This workshop is trying to get technologies that are inherently protective of civil
liberties to be widely deployed, such that it is very difficult for either companies or
governments to cork up the genie of freedom of expression and personal privacy once it's
been released from the bottle. This wide deployment means that the technologies we come
up with must be useable by everyone, and that means that it needs to be in place
everywhere. The only apparent way to do that is to get industries behind it. After all,
if every consumer had to build or program their own PC instead of buying it, there
wouldn't be a consumer computer industry, or much of a network, either.
Yet most business models are directly antithetical to our goals. They make money off
data-mining their customers' purchases and either using them internally, or selling them
to third parties. They work to reduce their liability and the complexity of doing
business through any means necessary, even if that means selling their customers' privacy
up the river (e.g., they will not optimize for shielding customers from subpoenas unless
the business itself finds answering lots of subpoenas to be costing it too much money).
And their customers, for the most part, either don't care about this, or have little
choice because there is great uniformity in this behavior across many market segments.
How, then, do we motivate businesses to attempt to protect their customers' civil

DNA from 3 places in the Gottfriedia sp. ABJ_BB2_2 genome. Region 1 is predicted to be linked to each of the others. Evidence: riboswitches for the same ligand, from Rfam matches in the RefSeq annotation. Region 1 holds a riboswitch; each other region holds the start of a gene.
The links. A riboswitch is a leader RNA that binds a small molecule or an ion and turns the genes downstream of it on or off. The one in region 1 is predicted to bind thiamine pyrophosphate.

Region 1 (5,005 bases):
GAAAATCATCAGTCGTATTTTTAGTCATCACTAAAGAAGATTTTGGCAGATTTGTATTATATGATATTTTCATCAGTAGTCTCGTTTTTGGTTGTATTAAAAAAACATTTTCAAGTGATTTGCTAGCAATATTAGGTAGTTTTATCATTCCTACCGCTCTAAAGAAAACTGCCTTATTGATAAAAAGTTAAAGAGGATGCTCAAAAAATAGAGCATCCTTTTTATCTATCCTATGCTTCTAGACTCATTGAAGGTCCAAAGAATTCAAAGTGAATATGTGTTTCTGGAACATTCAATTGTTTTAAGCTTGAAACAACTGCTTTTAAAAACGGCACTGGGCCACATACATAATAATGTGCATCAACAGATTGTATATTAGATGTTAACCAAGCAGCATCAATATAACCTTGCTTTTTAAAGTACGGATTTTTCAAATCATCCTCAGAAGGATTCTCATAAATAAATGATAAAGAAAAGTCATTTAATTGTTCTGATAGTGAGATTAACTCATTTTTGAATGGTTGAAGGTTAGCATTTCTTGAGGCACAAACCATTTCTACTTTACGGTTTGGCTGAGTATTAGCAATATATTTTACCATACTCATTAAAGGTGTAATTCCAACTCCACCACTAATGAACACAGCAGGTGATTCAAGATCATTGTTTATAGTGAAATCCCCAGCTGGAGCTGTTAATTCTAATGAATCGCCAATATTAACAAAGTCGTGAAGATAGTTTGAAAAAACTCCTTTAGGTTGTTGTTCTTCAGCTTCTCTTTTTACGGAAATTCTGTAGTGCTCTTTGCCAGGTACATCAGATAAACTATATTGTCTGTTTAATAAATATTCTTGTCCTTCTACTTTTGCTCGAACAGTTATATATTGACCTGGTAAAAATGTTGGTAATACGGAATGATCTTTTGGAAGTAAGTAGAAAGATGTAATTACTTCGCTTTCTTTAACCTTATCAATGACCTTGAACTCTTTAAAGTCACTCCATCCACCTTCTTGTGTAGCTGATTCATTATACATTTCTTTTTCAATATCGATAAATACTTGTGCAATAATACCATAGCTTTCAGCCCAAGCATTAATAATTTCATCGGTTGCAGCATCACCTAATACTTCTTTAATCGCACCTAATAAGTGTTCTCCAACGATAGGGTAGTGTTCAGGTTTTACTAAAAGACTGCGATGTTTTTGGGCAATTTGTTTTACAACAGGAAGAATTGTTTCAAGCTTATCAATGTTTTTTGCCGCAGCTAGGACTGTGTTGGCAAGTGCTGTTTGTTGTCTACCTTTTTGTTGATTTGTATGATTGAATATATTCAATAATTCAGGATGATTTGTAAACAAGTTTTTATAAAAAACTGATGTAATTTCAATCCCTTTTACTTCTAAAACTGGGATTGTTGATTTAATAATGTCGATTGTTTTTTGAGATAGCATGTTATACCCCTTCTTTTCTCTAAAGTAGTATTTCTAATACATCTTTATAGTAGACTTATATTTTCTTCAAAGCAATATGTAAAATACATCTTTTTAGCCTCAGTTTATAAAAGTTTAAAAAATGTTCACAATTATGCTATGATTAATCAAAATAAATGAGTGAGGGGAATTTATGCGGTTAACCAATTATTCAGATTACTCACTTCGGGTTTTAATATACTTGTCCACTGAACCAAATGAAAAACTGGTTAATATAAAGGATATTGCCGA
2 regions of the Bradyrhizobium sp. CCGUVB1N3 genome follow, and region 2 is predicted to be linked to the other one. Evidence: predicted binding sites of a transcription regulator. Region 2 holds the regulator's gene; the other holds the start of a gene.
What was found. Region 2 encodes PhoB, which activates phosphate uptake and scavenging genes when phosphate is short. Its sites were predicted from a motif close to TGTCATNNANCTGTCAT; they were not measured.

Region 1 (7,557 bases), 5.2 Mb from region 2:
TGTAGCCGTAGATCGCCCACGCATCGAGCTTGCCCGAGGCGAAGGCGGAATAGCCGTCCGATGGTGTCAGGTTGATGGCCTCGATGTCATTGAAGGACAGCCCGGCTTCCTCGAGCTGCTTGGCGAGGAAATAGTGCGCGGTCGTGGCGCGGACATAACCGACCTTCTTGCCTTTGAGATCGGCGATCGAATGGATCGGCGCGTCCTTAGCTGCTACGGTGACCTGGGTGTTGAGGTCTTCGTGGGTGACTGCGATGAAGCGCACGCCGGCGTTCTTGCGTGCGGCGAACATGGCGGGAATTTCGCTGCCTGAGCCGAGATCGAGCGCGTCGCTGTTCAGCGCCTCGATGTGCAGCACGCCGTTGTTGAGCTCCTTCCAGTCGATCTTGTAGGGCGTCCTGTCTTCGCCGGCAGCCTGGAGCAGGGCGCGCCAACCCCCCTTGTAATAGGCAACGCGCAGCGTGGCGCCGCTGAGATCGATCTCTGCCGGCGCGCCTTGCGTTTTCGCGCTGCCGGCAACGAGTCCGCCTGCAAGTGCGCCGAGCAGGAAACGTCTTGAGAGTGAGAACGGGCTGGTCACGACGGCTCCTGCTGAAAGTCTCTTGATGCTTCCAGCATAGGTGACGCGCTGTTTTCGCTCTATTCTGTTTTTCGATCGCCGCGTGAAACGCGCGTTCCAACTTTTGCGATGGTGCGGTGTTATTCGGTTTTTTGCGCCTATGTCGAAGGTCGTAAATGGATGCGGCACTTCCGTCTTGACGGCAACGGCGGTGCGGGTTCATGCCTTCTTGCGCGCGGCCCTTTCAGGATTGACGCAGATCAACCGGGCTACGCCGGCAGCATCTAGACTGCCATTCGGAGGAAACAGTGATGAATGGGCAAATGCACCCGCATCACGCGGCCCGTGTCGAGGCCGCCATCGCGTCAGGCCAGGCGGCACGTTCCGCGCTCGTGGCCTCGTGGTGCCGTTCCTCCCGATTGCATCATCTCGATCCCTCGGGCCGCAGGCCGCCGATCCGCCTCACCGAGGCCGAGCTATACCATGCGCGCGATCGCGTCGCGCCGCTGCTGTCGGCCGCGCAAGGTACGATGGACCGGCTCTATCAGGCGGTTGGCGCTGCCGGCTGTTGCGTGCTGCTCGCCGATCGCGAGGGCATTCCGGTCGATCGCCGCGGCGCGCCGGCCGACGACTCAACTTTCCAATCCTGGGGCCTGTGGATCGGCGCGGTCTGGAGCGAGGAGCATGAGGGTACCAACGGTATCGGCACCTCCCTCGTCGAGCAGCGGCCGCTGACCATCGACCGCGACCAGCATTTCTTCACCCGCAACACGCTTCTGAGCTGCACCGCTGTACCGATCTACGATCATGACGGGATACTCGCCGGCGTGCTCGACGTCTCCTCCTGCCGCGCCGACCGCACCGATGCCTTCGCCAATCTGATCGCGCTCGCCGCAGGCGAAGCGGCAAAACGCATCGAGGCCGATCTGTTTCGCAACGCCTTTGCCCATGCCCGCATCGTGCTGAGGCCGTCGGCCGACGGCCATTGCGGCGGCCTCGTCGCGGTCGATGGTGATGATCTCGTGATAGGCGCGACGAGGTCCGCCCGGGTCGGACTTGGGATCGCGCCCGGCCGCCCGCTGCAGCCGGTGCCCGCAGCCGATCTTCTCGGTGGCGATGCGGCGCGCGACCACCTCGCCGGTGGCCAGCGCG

liberties? This is even thornier if their customers don't care, and worse yet if doing so
puts them at any sort of competitive disadvantage (either in ease-of-use of the business's
product, or profit margin relative to competitors).
A few solutions spring to mind, but they are each incomplete, and the total set is no
doubt massively incomplete. The workshop needs to try to figure out better methods than:
- Wait for a privacy Chernobyl and then try to use the resulting bad publicity
to push businesses for better practices. (This has happened -- a tiny bit -- with
the recent DoubleClick fiasco, but is unlikely to stick.)
- Advertising campaigns to patronize businesses that protect civil liberties.
Who would pay for such a campaign? Why? Would anyone listen?
- Come up with a completely new business whose aim is protecting civil liberties.
An example of this is Zero-Knowledge Systems. What can they say about getting
ordinary people to buy their products?
Which comes first -- technology or business?
A strong argument can be made that, for something which is intended to be widely deployed,
a plausible business plan should come first, and that should drive the technology
which is developed. On the other hand, group discussions of business plans in a mostly
non-business crowd -- as is true of CFP in general and the workshop in particular -- tend
not to be as productive as one might hope. We therefore hope that the technological
solutions generated in the workshop will, if disseminated widely enough, inspire
businesses to start basing business models around them. These businesses can then take
the technology sketches we develop here and transform them into products and
infrastructure that can actually fight for civil liberties.
Last modified: Thu Apr 13 18:14:12 EDT 2000